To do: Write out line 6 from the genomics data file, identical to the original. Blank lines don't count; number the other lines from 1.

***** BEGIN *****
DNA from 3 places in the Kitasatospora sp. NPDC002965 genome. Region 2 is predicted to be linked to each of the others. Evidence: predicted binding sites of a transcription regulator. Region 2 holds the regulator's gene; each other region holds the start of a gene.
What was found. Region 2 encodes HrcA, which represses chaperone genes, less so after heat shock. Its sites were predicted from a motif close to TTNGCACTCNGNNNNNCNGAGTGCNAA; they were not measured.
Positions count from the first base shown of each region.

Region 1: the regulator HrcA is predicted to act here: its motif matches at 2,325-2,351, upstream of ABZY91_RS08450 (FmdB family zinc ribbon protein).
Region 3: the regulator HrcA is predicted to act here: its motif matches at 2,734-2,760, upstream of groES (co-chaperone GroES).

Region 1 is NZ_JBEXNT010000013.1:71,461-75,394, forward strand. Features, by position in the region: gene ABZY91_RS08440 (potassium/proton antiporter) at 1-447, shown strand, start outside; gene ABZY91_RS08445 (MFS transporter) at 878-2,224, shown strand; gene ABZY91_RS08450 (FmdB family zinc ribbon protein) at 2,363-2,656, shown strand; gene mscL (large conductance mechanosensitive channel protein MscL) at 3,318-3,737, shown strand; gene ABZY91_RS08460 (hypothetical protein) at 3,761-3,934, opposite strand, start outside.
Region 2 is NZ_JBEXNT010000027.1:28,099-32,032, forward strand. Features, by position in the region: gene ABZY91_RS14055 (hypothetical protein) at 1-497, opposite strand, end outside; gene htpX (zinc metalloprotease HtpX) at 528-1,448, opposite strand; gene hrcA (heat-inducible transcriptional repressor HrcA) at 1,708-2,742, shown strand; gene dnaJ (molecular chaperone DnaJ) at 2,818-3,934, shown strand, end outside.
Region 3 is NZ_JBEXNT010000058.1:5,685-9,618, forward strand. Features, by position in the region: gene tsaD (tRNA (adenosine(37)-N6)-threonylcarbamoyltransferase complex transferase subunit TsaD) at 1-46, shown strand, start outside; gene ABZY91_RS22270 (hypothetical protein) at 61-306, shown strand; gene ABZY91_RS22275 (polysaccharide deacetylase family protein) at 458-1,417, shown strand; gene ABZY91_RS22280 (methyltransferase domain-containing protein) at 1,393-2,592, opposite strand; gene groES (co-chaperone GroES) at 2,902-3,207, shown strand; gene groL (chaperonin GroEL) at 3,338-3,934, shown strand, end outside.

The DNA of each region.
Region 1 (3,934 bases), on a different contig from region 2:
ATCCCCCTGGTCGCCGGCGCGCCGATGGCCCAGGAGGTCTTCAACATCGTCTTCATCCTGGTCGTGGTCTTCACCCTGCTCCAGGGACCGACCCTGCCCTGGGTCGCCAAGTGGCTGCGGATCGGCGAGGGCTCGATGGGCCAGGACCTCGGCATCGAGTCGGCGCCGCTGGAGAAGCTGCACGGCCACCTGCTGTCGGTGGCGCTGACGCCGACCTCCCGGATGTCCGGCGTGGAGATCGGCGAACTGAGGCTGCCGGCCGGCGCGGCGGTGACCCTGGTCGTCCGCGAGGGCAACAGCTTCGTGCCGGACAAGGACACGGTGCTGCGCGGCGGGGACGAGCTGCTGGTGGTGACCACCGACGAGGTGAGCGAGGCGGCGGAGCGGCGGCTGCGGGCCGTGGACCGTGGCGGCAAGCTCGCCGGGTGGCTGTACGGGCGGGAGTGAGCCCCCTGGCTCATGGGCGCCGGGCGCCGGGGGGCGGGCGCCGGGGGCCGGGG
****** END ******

Region 1 is NZ_JBEXNT010000013.1:71,461-75,394, forward strand. Features, by position in the region: gene ABZY91_RS08440 (potassium/proton antiporter) at 1-447, shown strand, start outside; gene ABZY91_RS08445 (MFS transporter) at 878-2,224, shown strand; gene ABZY91_RS08450 (FmdB family zinc ribbon protein) at 2,363-2,656, shown strand; gene mscL (large conductance mechanosensitive channel protein MscL) at 3,318-3,737, shown strand; gene ABZY91_RS08460 (hypothetical protein) at 3,761-3,934, opposite strand, start outside.